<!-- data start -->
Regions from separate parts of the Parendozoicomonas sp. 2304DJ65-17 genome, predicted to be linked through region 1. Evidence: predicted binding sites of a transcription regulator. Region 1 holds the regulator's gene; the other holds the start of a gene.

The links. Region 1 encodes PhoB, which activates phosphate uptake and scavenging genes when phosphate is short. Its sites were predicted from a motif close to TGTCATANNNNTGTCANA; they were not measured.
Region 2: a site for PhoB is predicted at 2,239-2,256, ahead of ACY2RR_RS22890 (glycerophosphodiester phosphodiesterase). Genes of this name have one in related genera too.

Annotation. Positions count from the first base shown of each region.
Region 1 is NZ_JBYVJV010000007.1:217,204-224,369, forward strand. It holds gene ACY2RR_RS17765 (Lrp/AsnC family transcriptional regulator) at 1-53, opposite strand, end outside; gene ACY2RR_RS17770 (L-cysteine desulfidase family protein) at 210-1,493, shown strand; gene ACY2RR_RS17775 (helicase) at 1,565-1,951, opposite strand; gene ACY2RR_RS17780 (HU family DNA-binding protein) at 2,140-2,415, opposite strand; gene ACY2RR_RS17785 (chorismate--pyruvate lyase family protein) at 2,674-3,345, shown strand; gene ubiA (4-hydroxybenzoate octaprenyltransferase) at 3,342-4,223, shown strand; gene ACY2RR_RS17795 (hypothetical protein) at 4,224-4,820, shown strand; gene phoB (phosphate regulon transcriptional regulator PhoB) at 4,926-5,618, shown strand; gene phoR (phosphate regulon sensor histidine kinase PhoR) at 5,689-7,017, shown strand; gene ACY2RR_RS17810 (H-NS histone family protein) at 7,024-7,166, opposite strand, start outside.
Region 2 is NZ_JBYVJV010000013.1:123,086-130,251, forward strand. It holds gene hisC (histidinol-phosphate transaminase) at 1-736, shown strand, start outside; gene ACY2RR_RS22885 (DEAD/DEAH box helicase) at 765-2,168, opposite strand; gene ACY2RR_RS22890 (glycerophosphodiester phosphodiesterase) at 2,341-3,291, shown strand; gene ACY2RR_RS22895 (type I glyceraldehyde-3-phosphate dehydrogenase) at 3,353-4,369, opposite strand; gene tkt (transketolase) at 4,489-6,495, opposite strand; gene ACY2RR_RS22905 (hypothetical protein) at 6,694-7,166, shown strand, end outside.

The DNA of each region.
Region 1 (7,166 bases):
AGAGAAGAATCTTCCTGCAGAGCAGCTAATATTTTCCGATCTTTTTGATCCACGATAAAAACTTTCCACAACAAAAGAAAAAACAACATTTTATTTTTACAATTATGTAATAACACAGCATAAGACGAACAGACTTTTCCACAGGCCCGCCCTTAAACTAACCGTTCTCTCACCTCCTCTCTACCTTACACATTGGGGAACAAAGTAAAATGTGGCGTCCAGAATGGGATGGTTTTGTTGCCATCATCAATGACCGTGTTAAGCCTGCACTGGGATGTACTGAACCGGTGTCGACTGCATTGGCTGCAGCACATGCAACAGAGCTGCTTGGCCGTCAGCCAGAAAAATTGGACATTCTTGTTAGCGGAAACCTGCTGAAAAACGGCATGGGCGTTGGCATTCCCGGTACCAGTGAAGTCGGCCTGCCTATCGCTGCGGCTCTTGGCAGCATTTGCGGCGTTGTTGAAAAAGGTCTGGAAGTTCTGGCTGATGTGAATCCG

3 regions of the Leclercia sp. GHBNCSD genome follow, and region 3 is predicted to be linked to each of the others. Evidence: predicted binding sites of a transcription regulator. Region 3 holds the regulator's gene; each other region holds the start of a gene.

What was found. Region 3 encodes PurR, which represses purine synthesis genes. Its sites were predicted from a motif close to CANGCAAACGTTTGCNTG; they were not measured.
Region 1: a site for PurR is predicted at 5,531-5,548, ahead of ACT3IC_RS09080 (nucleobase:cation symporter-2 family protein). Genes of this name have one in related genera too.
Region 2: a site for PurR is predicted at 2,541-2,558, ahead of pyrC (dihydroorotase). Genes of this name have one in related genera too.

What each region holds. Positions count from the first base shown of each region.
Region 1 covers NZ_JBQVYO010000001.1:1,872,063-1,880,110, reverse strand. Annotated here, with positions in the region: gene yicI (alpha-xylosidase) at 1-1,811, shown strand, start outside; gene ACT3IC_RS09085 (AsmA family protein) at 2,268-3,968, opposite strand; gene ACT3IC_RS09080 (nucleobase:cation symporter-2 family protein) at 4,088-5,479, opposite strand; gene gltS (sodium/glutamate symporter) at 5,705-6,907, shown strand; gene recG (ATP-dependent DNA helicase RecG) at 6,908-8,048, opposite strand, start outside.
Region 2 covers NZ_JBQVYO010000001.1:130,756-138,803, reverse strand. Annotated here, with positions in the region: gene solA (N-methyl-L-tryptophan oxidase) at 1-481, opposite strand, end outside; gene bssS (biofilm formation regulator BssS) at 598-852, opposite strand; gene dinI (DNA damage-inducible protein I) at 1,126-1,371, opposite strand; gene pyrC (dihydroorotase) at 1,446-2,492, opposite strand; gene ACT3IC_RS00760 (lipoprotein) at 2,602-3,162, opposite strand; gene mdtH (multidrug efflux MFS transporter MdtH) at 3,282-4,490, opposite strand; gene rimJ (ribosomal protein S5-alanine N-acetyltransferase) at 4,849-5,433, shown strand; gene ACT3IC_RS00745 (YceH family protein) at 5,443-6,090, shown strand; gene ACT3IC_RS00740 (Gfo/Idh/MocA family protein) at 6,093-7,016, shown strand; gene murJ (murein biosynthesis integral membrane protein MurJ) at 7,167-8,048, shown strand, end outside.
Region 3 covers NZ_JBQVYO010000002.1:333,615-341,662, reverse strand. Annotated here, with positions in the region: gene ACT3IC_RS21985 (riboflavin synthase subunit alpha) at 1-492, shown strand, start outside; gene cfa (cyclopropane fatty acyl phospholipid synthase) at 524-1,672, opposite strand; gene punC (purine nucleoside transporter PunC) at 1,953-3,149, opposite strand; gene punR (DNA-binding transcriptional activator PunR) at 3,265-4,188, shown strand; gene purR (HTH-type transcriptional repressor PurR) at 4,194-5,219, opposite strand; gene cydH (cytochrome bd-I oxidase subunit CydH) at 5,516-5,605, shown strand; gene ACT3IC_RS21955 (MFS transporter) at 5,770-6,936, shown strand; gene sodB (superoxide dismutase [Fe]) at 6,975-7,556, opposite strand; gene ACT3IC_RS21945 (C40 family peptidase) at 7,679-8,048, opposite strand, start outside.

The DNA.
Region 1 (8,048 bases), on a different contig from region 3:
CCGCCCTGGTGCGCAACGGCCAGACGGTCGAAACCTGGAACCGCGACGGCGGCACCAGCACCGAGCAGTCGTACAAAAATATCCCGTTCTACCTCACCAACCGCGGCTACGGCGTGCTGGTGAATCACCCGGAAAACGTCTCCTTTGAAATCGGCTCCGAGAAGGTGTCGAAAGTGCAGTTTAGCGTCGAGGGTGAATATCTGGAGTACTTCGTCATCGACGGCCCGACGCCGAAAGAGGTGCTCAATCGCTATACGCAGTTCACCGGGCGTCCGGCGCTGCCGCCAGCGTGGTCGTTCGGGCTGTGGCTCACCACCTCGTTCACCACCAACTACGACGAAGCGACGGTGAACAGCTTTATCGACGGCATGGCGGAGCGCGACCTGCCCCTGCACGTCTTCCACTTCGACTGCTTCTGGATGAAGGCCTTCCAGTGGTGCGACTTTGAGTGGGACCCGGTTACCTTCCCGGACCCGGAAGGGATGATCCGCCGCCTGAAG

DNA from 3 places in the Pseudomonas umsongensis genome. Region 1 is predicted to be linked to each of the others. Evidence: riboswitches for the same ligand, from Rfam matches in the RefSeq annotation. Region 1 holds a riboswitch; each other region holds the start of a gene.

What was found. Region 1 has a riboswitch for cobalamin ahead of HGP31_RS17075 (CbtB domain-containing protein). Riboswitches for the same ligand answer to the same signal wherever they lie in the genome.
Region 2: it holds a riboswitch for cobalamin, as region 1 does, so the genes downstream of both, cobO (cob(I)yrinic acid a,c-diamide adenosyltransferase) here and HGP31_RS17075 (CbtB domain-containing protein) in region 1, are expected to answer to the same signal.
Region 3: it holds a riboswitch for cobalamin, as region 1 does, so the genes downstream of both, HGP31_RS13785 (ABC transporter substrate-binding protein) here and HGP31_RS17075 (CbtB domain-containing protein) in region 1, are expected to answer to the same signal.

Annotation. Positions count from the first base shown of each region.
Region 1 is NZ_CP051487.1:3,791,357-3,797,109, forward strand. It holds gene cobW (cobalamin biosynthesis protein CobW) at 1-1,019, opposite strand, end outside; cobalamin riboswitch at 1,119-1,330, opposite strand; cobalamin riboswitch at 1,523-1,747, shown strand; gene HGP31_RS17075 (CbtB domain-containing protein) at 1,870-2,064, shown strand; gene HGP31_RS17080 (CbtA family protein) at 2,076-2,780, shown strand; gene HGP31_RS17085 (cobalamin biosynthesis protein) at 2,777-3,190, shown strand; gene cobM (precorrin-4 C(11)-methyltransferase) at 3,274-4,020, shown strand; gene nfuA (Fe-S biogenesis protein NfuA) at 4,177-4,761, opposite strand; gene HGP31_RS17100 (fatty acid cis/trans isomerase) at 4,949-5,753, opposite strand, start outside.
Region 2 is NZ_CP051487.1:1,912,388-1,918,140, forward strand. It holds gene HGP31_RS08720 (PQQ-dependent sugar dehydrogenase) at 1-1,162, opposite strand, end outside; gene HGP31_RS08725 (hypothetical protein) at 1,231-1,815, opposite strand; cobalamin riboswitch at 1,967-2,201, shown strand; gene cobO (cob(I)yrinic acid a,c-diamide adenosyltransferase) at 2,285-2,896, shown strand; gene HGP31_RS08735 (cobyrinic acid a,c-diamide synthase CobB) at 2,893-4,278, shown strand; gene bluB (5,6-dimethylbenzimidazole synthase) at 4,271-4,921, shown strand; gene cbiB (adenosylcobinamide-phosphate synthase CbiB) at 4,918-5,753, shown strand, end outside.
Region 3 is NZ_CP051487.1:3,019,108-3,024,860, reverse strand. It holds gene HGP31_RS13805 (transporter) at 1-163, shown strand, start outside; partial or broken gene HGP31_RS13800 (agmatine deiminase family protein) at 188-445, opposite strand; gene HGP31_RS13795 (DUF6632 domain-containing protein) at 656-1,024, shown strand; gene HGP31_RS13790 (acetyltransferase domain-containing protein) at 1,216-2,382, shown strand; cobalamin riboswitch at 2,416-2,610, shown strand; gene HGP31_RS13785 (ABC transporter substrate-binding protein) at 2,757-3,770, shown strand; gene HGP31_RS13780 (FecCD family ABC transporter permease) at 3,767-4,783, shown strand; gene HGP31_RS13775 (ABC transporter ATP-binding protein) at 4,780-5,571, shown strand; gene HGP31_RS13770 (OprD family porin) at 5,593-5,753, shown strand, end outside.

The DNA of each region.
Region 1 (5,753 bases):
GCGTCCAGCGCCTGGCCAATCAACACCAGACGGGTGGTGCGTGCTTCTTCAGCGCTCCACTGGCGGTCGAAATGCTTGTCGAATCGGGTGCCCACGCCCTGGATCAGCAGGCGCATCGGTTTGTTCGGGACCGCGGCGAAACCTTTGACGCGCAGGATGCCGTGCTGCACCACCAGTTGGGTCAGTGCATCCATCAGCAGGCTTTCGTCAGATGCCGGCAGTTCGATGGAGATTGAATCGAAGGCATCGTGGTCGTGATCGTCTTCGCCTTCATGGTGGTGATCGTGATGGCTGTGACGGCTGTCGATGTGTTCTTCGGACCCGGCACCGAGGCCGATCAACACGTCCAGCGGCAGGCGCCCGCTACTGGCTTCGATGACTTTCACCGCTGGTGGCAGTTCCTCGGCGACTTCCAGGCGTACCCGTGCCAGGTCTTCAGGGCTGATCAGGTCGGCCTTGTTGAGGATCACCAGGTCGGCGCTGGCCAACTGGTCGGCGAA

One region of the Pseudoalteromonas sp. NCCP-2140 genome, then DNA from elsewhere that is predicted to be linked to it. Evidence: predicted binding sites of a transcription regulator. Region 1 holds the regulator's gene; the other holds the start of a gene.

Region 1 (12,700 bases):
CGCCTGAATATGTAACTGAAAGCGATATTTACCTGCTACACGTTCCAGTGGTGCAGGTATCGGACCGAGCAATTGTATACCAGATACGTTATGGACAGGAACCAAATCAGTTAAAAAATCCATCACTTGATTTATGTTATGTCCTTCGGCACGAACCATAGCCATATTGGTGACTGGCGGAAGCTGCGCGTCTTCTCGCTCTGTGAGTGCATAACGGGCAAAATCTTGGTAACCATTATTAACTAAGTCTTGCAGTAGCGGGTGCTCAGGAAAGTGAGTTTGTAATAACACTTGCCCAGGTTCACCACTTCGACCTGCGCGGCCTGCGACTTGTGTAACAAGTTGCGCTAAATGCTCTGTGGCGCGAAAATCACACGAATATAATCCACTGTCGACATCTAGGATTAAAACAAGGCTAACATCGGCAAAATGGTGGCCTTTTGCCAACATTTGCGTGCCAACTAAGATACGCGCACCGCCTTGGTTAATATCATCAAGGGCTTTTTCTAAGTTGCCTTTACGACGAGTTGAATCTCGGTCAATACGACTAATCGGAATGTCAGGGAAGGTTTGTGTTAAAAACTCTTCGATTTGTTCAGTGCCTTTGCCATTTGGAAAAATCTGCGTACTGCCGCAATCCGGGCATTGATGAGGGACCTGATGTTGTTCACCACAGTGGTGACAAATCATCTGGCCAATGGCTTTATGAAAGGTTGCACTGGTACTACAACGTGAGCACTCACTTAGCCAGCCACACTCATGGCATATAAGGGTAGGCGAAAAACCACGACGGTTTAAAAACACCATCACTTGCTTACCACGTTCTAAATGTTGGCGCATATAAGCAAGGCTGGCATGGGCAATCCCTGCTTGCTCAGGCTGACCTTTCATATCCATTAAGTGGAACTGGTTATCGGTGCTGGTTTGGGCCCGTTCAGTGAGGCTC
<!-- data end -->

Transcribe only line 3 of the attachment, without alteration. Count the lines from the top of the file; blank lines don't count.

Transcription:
Region 2: a site for PhoB is predicted at 2,239-2,256, ahead of ACY2RR_RS22890 (glycerophosphodiester phosphodiesterase). Genes of this name have one in related genera too.